I got Trading Musician to throw in a hard case, padded gig bag, and strap with Kohaku to make their price more reasonable vs. mail order, and while the hard case is okay and I like the strap, the gig bag was really for an electric guitar of some sort, and too long. It also had a torn seam in the body and one of the front pouches had ripped open. But I looked at it and thought, "okay, I can fix this, and it'll save $30 or so when I'm done." I wasn't really planning on shortening it to properly fit the bouzouki, because I thought that might be a bit too difficult, but decided on Monday that I'd just go for it. It worked! And wasn't as difficult as I thought. The yellowy-white things are 18cm of foam that no longer fit in the now slightly-more-than-18cm shorter case.
It was more work than I expected, and I'm fairly rusty at sewing, but! it turns out it's kind of got that riding-a-bike thing going for it, so. Here's the gig bag now - of course, I failed to have a "before" picture, but imagine it looking kind of like this, but longer, and in much worse shape (particularly that upper pouch):
The upper pouch, in addition to having a couple of seams torn out, was originally higher on the case; I removed it entirely to repair and reattach it lower on the bag. In back, there's a tear that's been repaired with heavy-duty strapping material salvaged from parts of the bag that got removed. (It now only has three sets of grips, not four like it originally had. Three is enough.)
Right about here is where George showed up to help explain things:
I did a lot of hand-sewing, and that included reattaching the pouch. Once I took apart the head of the bag, cut off the excess, and sewed all that back together on the sewing machine, everything else had to be done by hand because unless I took the entire bag apart down to component fabric, I'd have had to sew through multiple layers at once, connecting layers that shouldn't be sewn together. (They're the layers between which the foam padding is inserted.)
Talking of, the foam padding was in decent shape, but made in a couple of layers that had separated. I glued it back together, and added piano wire (spring steel) to give it a little more resilience when the bag is empty. I don't have photos of that, either. foo.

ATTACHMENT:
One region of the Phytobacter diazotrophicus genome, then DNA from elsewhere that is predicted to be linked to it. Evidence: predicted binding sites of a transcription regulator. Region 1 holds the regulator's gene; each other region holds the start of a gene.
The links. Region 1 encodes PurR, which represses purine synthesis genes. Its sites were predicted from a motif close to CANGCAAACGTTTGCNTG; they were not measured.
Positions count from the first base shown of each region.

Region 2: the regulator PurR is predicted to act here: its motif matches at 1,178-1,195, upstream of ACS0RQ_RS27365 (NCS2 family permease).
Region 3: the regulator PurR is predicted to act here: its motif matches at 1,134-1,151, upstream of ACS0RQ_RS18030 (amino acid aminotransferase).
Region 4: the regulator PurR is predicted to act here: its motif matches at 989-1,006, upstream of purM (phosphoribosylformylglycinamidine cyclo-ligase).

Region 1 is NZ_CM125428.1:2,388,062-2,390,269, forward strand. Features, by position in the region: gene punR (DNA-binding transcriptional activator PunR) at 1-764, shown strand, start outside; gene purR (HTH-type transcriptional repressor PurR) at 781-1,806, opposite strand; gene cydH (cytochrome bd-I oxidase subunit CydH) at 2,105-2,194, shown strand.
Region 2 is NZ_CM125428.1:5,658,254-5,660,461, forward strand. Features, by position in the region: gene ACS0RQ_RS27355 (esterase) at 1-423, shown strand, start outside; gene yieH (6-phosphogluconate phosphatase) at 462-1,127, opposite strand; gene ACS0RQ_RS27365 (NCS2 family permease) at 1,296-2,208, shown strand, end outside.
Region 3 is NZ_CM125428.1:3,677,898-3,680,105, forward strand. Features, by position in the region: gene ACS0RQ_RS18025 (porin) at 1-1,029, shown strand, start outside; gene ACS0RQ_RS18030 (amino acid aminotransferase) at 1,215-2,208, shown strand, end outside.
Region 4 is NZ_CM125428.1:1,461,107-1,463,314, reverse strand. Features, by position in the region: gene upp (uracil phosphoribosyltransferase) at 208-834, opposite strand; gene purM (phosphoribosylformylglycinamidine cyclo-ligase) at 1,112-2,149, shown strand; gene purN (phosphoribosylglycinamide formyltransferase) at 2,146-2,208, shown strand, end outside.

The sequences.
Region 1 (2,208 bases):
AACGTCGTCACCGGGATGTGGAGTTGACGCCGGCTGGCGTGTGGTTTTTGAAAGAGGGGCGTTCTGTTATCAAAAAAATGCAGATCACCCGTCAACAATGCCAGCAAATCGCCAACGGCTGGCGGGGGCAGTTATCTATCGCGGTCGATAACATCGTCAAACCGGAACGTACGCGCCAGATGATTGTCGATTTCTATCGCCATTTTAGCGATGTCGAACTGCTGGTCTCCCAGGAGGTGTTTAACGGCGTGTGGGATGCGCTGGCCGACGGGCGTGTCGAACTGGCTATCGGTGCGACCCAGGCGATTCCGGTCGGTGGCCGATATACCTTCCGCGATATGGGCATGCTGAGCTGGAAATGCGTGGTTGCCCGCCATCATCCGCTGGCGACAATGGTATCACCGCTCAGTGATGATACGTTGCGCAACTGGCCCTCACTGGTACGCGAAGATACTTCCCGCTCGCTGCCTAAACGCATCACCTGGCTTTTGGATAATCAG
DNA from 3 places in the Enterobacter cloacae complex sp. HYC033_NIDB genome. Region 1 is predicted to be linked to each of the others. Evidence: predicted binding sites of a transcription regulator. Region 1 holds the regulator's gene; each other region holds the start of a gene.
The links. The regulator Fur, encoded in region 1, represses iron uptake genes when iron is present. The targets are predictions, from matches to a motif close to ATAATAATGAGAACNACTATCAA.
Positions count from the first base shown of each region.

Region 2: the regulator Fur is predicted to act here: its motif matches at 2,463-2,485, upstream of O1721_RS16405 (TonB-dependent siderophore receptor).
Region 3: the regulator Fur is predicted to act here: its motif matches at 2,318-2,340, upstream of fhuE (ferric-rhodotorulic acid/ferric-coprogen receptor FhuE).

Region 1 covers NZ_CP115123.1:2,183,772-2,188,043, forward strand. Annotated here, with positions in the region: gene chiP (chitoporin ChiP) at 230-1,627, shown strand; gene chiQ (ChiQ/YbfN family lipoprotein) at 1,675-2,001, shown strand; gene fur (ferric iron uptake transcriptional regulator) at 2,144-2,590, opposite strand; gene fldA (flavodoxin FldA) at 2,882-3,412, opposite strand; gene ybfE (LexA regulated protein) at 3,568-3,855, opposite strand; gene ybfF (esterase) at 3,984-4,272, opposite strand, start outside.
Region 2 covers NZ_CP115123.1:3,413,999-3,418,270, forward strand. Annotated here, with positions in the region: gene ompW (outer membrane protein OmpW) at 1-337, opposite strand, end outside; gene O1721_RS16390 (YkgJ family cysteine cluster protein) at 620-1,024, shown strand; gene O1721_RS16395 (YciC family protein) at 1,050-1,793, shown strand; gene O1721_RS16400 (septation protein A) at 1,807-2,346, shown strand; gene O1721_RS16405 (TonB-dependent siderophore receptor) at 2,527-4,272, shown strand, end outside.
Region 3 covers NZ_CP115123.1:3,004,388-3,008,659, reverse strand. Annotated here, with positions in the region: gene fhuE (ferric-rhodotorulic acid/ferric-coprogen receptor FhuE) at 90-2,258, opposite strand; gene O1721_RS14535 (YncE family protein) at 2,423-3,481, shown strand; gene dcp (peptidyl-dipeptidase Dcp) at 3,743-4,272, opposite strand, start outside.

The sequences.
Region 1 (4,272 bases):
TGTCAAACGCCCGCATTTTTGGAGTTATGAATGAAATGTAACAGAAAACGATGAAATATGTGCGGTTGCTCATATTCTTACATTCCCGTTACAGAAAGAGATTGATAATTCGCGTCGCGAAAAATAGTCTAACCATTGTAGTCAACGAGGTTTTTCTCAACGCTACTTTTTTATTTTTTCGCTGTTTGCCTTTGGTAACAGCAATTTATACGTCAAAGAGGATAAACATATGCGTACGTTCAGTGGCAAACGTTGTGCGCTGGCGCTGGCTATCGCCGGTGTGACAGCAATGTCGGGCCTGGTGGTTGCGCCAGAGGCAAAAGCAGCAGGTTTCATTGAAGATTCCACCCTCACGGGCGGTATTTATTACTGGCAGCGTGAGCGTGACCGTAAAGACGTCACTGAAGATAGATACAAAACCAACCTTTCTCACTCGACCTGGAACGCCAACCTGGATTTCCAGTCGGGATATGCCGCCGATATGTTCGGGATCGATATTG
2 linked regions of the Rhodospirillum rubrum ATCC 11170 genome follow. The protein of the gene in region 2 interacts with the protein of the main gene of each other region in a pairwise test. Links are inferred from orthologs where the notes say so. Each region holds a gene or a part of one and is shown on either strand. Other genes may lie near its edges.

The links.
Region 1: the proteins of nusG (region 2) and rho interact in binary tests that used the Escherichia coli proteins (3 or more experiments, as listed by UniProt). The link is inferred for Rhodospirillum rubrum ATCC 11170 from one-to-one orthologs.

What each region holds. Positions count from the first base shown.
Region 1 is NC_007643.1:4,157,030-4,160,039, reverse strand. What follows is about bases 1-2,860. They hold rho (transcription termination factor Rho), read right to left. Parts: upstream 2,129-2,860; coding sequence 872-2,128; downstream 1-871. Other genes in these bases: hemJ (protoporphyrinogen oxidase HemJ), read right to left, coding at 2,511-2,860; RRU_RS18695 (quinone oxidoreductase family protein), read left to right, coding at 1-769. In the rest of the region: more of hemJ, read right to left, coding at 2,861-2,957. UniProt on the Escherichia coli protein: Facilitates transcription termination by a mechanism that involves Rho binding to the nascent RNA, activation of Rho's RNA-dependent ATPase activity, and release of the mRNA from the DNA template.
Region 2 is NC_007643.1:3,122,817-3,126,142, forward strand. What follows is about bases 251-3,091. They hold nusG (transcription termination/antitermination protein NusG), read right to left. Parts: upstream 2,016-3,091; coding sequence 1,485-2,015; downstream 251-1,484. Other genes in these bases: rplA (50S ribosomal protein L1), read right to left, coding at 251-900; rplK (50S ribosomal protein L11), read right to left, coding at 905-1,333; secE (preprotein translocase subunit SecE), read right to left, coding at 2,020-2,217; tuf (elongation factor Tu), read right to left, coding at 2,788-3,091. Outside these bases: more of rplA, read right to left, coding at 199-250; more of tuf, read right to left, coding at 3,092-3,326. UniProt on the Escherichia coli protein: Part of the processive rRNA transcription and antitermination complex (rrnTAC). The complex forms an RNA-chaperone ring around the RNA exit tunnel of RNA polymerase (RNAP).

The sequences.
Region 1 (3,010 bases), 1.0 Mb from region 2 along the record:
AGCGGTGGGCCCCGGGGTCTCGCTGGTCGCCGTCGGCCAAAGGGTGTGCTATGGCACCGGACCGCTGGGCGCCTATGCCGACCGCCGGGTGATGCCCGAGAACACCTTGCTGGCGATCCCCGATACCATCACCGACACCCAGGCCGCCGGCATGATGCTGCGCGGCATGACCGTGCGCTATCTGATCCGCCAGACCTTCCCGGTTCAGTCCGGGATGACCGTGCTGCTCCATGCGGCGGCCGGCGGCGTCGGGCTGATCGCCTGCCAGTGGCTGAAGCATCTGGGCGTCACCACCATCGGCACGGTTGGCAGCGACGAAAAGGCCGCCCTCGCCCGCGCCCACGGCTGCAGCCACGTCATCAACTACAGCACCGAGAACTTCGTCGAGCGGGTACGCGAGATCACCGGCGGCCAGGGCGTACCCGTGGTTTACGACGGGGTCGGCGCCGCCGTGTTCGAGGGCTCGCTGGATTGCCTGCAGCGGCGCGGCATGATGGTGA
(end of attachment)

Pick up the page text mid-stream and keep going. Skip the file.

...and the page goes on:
Here you can see where I didn't bother narrowing the bag's shoulders, mostly because it would have meant screwing with the side-handle attachment points and I didn't want to bother. Plus, size-wise, that doesn't really make any difference; the floppy extra bit at the top of the bag was the annoying part:
George also wants to show you where I reconnected the side padding loop back together, in a detail shot:
You can also see the two abrasion pads that needed moving; they're vinyl of some sort and had to be relocated further down the case. (Had I left them in place and just chopped them, they'd have been about 60% removed.) Also, the top one had torn along one machine seam, so I trimmed it, used the other one as a guide, re-created the machine seam holes (using a sewing needle) by hand, then hand-sewed both into their new places, re-using the machine-seam holes.
Yeah, I emulate machine-sewing look in hand-sewing. When it's appropriate. (Obsessive much?) I did that when reattaching the small outer pocket, too:
Some of that is machine seam, some of it is hand-seaming emulating machine seaming. The zipper handling is identical to the original, except that it runs a little further down the backside of the bag than it did when it was a guitar bag, because that saved me a little work.
Anyway! That was the most sewing I've done in a really long time, so I thought I'd post about it. I'm really stupidly pleased with how well it came out; it's not perfect but it's pretty good and most importantly it no longer has that annoying empty floppy head. I hate that.
I'm thinking I'll sew skiffy patches on it later. I've got a bunch I've never done anything with - Yoyodyne Propulsion Systems, EVA-02, Jupiter 2 Mission Patch, things like that - so why not?